June 10, 2013

Renderings Part I: Inside Academia

Last week I came across Arch Daily’s article, Are Renderings Bad for Architecture?That article brought up to issues concerning the allure of renderings and its truthfulness. It brought up issues surrounding questions on what should students learn in school.  Is seductive imagery a true measure of a good designer? Sure, digital renderings are important to market and sell our ideas to a client but to what extent do you have to be good at rendering as an architecture student? You'll need a base level to present your work in order to sell your presentations and portfolio.
I was never a great renderer in architecture school. The only rendering machine I was somewhat decent to master was Mental Ray with 3D Studio Max and I did very diagrammatic renders with v-ray for sketchup since I like the toon materials. Even to this day, I wish I knew how to render like the cool cats in school (and believe me, I have learned some tips and it requires hours of photo manipulation on photoshop)

I was never a quick renderer and there were times that I struggled in studio. That inability did hurt my academic performance. It is frustrating as a student to not be able to crank out the images you need in a timely manner because it sells and convinces people about your project and imparts your design intent. The rendering can convey the quality and characteristics of a space much more effectively than an orthogonal drawing.

Give yourself ample time to explore and pick up the software early on in your educational career; early on in the onset of a studio project.

If there is anything I admonish my readers, take some time during the summer to push yourself to learn the software. I must warn it is easier said than done - you get busy during summer break. Once I began falling behind in architecture school you have a greater load to catch up on and if you think your summers will be your saving grace – it’s difficult when you have other obligations while telling yourself you’re going to learn the software. It was only during portfolio time when I was focused on Photoshop and rendering out my projects to present my projects in a job interview. If I could turn back the hands of time, I would've chose to explore and play with the different software programs that were available to me as a student instead of struggling outside of school.

So from a student point of view – renderings are CRUCIAL because:
  • You need to convey your vision of your studio projects which compliment your drawings to help your professor and studio jury understand your design ideas during a review.
  • You need to convey your design and ability to create 3d-spaces. This makes it easier for employers to judge your design and thinking when they look at your portfolio.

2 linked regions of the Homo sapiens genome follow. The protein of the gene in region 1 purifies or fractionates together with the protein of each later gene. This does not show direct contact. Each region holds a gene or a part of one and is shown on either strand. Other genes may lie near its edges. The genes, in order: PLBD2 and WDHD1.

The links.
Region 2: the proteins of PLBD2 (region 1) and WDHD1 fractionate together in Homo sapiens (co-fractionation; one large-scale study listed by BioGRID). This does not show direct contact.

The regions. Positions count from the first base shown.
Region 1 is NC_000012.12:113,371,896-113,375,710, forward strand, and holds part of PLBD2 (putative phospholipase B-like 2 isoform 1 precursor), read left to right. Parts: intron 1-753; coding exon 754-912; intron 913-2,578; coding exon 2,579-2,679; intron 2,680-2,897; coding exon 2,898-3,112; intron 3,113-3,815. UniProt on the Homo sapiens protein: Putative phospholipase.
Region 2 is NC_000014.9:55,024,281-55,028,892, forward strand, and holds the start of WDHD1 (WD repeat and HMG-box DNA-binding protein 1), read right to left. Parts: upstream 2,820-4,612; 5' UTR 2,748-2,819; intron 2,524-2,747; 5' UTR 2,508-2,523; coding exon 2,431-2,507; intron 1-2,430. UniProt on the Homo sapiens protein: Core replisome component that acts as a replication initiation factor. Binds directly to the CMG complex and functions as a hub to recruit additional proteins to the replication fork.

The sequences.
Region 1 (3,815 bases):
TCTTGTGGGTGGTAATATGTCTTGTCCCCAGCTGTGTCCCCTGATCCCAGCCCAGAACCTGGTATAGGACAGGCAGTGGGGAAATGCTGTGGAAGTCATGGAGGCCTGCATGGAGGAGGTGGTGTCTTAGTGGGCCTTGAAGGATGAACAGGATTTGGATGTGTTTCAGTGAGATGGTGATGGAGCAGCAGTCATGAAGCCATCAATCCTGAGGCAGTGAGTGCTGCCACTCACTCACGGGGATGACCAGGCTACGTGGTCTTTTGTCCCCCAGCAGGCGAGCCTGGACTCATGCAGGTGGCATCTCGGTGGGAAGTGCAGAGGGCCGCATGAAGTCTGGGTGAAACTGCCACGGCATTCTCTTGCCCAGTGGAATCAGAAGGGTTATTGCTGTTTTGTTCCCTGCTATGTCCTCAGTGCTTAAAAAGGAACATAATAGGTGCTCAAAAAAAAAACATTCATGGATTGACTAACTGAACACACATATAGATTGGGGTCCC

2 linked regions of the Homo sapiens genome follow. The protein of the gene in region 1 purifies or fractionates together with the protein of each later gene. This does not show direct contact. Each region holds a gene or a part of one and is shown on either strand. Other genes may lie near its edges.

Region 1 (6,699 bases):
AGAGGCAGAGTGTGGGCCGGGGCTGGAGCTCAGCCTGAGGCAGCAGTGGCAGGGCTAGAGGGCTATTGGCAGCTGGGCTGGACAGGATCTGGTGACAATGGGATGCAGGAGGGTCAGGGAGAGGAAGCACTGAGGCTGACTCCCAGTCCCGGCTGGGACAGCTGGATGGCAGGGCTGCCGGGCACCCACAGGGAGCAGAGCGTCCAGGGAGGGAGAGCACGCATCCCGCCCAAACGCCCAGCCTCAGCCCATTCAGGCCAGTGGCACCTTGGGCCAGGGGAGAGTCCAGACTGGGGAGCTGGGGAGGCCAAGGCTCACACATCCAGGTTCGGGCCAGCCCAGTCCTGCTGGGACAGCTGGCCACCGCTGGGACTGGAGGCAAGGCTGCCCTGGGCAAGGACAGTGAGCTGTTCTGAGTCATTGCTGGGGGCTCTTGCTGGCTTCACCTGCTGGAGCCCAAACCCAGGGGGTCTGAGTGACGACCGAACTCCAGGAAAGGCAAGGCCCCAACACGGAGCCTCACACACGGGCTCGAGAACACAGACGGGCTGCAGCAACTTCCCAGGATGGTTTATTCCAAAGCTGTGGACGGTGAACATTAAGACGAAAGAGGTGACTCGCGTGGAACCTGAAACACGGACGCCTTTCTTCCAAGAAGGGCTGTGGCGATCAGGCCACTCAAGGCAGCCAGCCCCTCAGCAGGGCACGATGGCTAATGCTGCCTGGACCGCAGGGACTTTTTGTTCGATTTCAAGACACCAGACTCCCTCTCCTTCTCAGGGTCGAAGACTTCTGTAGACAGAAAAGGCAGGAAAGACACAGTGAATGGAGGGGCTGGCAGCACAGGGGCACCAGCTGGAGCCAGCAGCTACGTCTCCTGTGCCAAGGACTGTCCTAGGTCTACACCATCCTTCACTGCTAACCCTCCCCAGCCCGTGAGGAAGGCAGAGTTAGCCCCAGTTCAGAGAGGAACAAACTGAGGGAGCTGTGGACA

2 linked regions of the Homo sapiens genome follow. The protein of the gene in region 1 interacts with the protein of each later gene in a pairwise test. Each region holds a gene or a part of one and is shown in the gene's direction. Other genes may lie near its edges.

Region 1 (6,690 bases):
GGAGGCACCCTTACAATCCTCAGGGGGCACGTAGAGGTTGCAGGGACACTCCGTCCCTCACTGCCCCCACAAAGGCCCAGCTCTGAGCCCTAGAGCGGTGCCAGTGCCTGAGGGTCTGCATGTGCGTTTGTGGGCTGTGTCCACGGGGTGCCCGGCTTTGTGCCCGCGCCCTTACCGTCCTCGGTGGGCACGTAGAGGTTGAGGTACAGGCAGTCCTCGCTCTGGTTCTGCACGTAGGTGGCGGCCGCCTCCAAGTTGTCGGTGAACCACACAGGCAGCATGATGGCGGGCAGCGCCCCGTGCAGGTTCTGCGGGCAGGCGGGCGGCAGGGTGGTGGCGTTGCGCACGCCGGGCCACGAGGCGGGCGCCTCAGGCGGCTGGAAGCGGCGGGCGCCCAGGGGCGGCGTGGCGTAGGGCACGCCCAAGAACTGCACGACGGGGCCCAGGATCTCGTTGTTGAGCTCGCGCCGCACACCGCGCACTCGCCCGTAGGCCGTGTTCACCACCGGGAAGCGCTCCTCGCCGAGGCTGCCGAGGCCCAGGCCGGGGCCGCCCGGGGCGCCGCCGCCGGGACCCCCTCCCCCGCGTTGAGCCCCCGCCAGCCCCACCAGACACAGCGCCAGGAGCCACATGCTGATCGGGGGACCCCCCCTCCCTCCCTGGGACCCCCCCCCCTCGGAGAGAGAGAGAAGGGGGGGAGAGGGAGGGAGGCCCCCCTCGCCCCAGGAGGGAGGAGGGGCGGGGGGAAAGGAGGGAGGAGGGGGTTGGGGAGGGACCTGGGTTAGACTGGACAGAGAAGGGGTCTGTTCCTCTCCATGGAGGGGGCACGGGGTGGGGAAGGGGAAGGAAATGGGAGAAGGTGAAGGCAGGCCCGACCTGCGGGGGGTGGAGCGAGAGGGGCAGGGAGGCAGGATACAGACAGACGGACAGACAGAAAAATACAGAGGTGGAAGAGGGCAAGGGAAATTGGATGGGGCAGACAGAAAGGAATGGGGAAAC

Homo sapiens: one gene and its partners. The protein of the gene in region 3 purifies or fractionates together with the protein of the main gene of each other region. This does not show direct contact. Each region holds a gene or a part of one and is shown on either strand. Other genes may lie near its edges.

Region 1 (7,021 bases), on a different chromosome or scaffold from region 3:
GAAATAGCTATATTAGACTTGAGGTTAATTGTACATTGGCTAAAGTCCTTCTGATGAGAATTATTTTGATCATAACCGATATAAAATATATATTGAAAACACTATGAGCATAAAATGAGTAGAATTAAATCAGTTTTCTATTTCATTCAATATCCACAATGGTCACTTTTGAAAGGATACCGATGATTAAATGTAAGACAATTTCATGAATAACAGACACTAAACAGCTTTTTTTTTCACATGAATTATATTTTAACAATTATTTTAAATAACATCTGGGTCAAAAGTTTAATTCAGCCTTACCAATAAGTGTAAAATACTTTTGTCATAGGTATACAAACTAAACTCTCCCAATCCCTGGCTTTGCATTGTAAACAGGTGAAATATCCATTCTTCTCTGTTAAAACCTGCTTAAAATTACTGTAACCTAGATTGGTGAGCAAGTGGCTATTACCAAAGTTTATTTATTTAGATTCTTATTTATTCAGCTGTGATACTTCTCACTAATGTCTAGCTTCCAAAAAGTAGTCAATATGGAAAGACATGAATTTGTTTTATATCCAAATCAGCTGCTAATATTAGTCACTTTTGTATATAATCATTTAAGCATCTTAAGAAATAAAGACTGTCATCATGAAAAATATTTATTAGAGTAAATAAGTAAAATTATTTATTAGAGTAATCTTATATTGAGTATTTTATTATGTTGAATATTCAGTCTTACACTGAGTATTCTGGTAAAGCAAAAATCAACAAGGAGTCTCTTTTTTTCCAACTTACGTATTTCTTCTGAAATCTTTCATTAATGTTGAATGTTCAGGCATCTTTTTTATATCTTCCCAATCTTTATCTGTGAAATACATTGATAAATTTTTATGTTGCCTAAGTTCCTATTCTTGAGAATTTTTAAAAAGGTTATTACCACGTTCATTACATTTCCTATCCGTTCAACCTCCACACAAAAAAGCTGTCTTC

So since it`s summer time for some of you...you might want to brush up on your rendering techniques. Here`s some tips to help you out:
  • Continuing Education courses – This is the priciest of the options. I did learn how to render from continuing education courses at my school, and they did help.
  • Practice. Practice. Practice – Use one of your projects from the past year to learn and explore rendering software.
  • Google and YouTube it! There`s some good tutorials, tips, and tricks if you carefully look online. Some great rendering sites by bloggers dedicated to teaching renderings and some universities offering tutorial sites for the software. You just have to be resourceful and the search engine is your key to the city.
  • Online courses – cheaper than the Continuing Education courses. I’m on a subscription to Lynda.com and they provide tutorials on a variety of software beyond architecture related programs. I suggest check if your school has a subscription with them, or go for the monthly subscription (just, realize that you have to UNSUBSCRIBE when you’re done or else your visa will be charged)
Next entry (just to shake the sh** and show you to be balanced and not be one extreme or the other), I’m going to shift gears and go against renderings based on my experience as a recent graduate working in the field. Cheers.



  1. Nice post! I found that archdaily article intriguing as well. I have to say though, architecture students in the midst of applying to jobs must know renderings are what set students apart. if you are a student right now, LEARN REVIT or master sketchup and a rendering plugin. I know it's awful but that is what every firm is using and with the cloud renderings can be finished in minutes. sad to say, renderings are really your best bet at getting a job right now. that or an inside connection... :/

    1. Thanks for the comment Pat!

      The thing is, (well wait for my next post), I'm thinking renderings might not be the sole determining factor to getting a job. It's about work experience, but ensuring that your portfolio has all your skills shown - renderings, 2d drawings, details, hand sketches - it all has to sing.